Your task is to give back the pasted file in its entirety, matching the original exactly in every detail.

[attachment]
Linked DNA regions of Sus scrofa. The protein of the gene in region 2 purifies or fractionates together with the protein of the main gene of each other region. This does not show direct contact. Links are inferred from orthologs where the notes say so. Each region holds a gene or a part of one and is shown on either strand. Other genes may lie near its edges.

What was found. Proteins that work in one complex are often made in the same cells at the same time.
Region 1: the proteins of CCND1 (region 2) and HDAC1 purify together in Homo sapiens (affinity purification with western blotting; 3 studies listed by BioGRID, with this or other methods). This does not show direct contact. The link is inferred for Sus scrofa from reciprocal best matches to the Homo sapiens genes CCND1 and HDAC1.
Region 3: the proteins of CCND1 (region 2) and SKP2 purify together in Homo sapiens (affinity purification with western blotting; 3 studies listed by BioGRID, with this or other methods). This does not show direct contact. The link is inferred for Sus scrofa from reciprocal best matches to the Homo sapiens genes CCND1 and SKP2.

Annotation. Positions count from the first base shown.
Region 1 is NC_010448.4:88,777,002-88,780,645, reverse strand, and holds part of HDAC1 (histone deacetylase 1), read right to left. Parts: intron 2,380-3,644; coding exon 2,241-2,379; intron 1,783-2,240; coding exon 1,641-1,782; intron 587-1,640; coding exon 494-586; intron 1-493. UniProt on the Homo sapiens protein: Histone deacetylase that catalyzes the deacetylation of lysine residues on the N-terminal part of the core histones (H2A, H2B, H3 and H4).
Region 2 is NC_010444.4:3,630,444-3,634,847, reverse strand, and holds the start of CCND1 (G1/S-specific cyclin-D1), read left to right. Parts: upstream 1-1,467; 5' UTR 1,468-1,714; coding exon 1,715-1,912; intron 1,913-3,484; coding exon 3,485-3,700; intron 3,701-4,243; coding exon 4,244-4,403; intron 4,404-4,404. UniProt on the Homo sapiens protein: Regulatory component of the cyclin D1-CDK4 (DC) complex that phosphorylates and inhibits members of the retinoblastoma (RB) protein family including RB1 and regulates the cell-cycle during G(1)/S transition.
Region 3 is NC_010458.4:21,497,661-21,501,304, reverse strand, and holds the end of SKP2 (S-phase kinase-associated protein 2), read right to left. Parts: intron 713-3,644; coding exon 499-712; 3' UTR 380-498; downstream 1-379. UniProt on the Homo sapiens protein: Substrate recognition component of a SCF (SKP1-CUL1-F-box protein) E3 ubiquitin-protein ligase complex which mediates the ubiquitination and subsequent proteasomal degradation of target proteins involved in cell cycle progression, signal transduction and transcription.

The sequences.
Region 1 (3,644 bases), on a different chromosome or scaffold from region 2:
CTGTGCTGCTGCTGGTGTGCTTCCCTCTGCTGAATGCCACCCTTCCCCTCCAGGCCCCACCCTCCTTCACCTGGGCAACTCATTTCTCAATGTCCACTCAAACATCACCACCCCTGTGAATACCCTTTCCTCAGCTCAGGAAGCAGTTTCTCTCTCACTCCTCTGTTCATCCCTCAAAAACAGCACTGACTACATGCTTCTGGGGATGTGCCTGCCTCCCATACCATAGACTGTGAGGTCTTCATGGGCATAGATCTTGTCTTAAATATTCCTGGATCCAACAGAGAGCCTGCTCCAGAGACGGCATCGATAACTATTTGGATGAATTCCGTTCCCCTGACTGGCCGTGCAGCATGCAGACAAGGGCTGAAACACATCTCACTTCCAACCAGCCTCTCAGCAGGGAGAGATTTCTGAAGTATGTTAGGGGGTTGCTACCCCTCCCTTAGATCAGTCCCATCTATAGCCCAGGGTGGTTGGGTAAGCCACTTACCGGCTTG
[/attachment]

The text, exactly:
Linked DNA regions of Sus scrofa. The protein of the gene in region 2 purifies or fractionates together with the protein of the main gene of each other region. This does not show direct contact. Links are inferred from orthologs where the notes say so. Each region holds a gene or a part of one and is shown on either strand. Other genes may lie near its edges.

What was found. Proteins that work in one complex are often made in the same cells at the same time.
Region 1: the proteins of CCND1 (region 2) and HDAC1 purify together in Homo sapiens (affinity purification with western blotting; 3 studies listed by BioGRID, with this or other methods). This does not show direct contact. The link is inferred for Sus scrofa from reciprocal best matches to the Homo sapiens genes CCND1 and HDAC1.
Region 3: the proteins of CCND1 (region 2) and SKP2 purify together in Homo sapiens (affinity purification with western blotting; 3 studies listed by BioGRID, with this or other methods). This does not show direct contact. The link is inferred for Sus scrofa from reciprocal best matches to the Homo sapiens genes CCND1 and SKP2.

Annotation. Positions count from the first base shown.
Region 1 is NC_010448.4:88,777,002-88,780,645, reverse strand, and holds part of HDAC1 (histone deacetylase 1), read right to left. Parts: intron 2,380-3,644; coding exon 2,241-2,379; intron 1,783-2,240; coding exon 1,641-1,782; intron 587-1,640; coding exon 494-586; intron 1-493. UniProt on the Homo sapiens protein: Histone deacetylase that catalyzes the deacetylation of lysine residues on the N-terminal part of the core histones (H2A, H2B, H3 and H4).
Region 2 is NC_010444.4:3,630,444-3,634,847, reverse strand, and holds the start of CCND1 (G1/S-specific cyclin-D1), read left to right. Parts: upstream 1-1,467; 5' UTR 1,468-1,714; coding exon 1,715-1,912; intron 1,913-3,484; coding exon 3,485-3,700; intron 3,701-4,243; coding exon 4,244-4,403; intron 4,404-4,404. UniProt on the Homo sapiens protein: Regulatory component of the cyclin D1-CDK4 (DC) complex that phosphorylates and inhibits members of the retinoblastoma (RB) protein family including RB1 and regulates the cell-cycle during G(1)/S transition.
Region 3 is NC_010458.4:21,497,661-21,501,304, reverse strand, and holds the end of SKP2 (S-phase kinase-associated protein 2), read right to left. Parts: intron 713-3,644; coding exon 499-712; 3' UTR 380-498; downstream 1-379. UniProt on the Homo sapiens protein: Substrate recognition component of a SCF (SKP1-CUL1-F-box protein) E3 ubiquitin-protein ligase complex which mediates the ubiquitination and subsequent proteasomal degradation of target proteins involved in cell cycle progression, signal transduction and transcription.

The sequences.
Region 1 (3,644 bases), on a different chromosome or scaffold from region 2:
CTGTGCTGCTGCTGGTGTGCTTCCCTCTGCTGAATGCCACCCTTCCCCTCCAGGCCCCACCCTCCTTCACCTGGGCAACTCATTTCTCAATGTCCACTCAAACATCACCACCCCTGTGAATACCCTTTCCTCAGCTCAGGAAGCAGTTTCTCTCTCACTCCTCTGTTCATCCCTCAAAAACAGCACTGACTACATGCTTCTGGGGATGTGCCTGCCTCCCATACCATAGACTGTGAGGTCTTCATGGGCATAGATCTTGTCTTAAATATTCCTGGATCCAACAGAGAGCCTGCTCCAGAGACGGCATCGATAACTATTTGGATGAATTCCGTTCCCCTGACTGGCCGTGCAGCATGCAGACAAGGGCTGAAACACATCTCACTTCCAACCAGCCTCTCAGCAGGGAGAGATTTCTGAAGTATGTTAGGGGGTTGCTACCCCTCCCTTAGATCAGTCCCATCTATAGCCCAGGGTGGTTGGGTAAGCCACTTACCGGCTTG